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Rome Reports

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Aid to Church in Need illuminates thousands of buildings in red for persecuted Christians

This was the first monument that Aid to the Church in Need lit up in red, Christ the Redeemer in Rio de Janeiro. It was illuminated in 2015 to denounce Christian persecution.

The idea turned into a viral phenomenon when 2,100 places from different continents were showcased in red.

From New York, all the way to Budapest.

Aid to the Church in Need
“Lighting the buildings in red is a memory, a reminder for the people that Christian persecution is still going on today.”

Mark von Riedemann is the director of the Public Affairs and Religious Freedom department of Aid to the Church in Need.

Today, one out of seven Christians live in persecuted areas or lands with hostility towards them.

Lighting these monuments in red sends a message to those who are suffering in hiding around the world.

Aid to the Church in Need
“When they suffer persecution in Syria, Iraq, Nigeria, Sri Lanka, where they had the Easter bombings, they know that they are not alone, that we in the West, we are also paying attention to this issue, and that we are calling attention to it. So, their suffering is not in silence.”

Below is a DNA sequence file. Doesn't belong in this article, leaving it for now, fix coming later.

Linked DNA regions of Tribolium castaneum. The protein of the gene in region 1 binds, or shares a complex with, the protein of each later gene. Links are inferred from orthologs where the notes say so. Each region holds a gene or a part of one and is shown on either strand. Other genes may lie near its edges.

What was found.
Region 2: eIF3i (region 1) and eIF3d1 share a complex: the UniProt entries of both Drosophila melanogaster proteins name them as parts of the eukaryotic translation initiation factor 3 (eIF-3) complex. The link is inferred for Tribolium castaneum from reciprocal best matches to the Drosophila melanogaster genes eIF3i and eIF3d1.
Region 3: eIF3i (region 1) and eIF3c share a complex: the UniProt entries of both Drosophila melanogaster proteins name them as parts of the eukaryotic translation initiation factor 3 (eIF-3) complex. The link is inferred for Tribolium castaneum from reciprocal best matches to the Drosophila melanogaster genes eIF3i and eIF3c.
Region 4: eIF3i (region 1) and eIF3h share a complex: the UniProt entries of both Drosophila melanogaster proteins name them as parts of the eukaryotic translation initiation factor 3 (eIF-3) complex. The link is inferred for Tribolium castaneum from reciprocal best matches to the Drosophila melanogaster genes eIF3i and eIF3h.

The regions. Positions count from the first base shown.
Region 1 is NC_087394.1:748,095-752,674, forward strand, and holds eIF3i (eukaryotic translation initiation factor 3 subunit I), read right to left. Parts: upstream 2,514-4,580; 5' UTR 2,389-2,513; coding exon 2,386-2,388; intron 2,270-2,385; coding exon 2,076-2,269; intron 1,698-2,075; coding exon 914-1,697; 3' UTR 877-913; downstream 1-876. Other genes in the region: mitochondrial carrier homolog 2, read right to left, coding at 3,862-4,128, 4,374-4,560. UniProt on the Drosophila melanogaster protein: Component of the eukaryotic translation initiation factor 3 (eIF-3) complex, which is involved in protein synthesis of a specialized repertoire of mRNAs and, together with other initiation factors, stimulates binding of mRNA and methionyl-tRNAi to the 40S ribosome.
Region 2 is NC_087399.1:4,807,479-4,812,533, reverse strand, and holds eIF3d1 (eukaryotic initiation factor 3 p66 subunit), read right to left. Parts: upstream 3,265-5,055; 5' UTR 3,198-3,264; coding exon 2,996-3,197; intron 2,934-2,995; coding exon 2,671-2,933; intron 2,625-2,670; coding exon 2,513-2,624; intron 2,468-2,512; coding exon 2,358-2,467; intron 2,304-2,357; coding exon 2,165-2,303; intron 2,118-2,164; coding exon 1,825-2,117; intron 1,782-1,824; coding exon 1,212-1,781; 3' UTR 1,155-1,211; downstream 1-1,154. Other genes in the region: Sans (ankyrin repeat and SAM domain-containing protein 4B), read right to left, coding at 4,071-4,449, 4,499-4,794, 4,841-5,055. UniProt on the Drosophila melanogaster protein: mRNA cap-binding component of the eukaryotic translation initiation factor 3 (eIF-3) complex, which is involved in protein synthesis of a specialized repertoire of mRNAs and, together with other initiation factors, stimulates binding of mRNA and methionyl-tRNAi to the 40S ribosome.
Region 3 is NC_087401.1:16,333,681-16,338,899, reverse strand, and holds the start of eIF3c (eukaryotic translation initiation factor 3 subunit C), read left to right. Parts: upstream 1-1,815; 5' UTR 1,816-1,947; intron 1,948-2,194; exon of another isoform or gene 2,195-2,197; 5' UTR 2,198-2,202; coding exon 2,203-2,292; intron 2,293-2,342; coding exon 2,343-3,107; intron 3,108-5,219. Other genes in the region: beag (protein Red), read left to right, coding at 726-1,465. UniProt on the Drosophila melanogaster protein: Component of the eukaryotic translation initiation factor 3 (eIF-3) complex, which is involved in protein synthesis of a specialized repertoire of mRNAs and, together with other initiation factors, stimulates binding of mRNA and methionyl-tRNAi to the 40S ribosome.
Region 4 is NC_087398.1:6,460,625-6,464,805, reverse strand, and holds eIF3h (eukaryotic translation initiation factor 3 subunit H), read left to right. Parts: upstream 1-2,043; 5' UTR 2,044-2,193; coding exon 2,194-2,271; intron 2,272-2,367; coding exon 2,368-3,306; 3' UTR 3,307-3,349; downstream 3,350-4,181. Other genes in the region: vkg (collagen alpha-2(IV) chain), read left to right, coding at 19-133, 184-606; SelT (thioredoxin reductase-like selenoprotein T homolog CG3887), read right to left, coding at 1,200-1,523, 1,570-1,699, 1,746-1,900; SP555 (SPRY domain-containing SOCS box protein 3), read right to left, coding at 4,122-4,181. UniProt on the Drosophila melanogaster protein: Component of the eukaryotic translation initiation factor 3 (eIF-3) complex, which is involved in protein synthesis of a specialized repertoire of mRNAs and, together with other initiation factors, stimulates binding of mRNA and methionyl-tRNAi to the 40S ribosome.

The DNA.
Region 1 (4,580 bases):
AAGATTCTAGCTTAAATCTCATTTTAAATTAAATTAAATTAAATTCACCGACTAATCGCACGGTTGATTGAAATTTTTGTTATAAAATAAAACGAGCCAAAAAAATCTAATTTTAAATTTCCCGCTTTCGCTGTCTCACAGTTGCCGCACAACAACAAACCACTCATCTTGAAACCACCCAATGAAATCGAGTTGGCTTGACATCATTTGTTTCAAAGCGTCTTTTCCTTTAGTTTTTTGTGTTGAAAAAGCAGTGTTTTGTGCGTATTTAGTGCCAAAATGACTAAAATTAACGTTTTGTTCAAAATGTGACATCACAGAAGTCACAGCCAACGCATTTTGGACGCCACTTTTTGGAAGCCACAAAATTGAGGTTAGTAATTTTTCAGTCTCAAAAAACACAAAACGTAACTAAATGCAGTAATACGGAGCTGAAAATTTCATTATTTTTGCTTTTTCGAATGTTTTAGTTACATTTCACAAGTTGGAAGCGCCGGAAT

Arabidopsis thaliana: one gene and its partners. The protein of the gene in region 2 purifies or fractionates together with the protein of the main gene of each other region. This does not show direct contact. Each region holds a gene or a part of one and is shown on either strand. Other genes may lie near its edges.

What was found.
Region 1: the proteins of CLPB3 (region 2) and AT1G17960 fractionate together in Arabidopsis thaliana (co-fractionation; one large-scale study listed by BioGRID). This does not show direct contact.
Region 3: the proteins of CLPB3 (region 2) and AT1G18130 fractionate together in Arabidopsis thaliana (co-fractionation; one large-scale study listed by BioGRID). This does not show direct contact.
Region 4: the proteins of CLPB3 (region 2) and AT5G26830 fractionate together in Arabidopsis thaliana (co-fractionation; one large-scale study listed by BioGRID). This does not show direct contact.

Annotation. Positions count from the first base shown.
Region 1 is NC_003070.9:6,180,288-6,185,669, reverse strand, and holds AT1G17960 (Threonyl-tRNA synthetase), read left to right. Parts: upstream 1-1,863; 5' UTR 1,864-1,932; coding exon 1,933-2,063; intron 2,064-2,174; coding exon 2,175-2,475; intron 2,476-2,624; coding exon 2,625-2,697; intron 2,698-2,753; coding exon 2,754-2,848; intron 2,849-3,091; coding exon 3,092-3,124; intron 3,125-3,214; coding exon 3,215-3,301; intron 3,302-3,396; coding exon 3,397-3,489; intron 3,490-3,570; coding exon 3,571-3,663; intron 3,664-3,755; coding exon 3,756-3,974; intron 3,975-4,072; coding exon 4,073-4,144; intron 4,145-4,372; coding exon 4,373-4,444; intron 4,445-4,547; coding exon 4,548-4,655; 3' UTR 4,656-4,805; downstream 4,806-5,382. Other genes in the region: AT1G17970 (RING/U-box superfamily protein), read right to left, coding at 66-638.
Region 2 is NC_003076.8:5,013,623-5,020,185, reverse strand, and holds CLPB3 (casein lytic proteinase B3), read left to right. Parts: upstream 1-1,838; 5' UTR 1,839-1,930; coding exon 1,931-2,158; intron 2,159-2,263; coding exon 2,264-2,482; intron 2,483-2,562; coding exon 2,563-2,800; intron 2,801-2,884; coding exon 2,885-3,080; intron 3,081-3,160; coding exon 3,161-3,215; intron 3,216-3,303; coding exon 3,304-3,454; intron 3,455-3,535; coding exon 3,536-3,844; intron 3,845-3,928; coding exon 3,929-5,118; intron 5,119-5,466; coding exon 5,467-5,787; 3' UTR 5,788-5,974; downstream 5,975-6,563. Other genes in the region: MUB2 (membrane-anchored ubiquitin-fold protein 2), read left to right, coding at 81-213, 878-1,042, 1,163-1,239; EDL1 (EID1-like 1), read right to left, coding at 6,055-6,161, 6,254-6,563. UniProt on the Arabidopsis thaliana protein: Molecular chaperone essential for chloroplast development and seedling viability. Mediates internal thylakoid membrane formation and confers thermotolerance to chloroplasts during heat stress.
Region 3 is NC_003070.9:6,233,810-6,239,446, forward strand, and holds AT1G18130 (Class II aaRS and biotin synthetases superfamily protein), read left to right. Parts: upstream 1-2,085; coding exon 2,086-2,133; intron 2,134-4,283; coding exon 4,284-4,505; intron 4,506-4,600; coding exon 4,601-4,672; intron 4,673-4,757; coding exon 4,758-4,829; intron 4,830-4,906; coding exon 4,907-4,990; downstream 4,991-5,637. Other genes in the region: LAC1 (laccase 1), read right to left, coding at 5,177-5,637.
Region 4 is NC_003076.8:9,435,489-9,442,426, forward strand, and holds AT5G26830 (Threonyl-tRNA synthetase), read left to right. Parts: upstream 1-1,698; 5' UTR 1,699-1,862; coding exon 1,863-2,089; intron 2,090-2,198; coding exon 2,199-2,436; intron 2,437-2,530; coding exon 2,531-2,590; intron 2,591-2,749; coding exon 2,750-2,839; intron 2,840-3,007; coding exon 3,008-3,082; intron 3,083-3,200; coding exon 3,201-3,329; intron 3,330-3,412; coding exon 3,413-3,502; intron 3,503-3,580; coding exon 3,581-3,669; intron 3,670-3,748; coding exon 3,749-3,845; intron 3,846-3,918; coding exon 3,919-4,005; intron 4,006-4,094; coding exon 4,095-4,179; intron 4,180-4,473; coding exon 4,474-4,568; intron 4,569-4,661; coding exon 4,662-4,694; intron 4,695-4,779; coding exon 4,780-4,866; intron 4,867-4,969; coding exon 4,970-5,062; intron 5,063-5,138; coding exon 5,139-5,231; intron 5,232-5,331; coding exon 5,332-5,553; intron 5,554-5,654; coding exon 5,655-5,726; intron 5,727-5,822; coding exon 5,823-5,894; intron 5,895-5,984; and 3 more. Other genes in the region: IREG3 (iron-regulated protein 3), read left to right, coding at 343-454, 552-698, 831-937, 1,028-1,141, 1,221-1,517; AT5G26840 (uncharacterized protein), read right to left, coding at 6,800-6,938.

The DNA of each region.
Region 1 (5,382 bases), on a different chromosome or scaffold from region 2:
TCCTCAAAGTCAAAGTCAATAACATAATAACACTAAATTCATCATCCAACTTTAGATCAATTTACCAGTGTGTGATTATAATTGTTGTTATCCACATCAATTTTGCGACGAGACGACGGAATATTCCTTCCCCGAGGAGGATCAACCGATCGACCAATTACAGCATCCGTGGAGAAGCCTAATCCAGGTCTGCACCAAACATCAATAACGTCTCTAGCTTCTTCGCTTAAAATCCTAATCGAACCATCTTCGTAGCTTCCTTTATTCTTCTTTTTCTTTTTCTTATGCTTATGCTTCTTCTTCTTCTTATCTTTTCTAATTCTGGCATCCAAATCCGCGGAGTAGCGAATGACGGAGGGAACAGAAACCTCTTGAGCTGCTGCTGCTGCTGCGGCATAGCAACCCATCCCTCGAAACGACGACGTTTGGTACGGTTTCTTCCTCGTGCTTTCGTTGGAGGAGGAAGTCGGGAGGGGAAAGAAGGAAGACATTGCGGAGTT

In the past years, many symbolic places have been lit in red thanks to Aid to the Church in Need. This includes the Colosseum in Rome, this Venetian basilica and the Parliament of England.

It's a method to call attention to the persecution and try to end hate.

Aid to the Church in Need
“Genocide arrives because there is first, intolerance, then there is discrimination, then there is persecution, and then there is genocide. And we are seeing this in various stages all around the world. So, the question for us is let's talk now before we get to Genocide.”

The success of their initiative shows there is a greater awareness of Christian persecution than previously realized.

However, as long as Christian discrimination continues, monuments will be illuminated in red. Next year, Aid to the Church in Need will light up thousands of places around the world again as tribute to those who are persecuted for believing in Jesus.

Javier Martínez-Brocal
Translated: Rachel Dobrzynski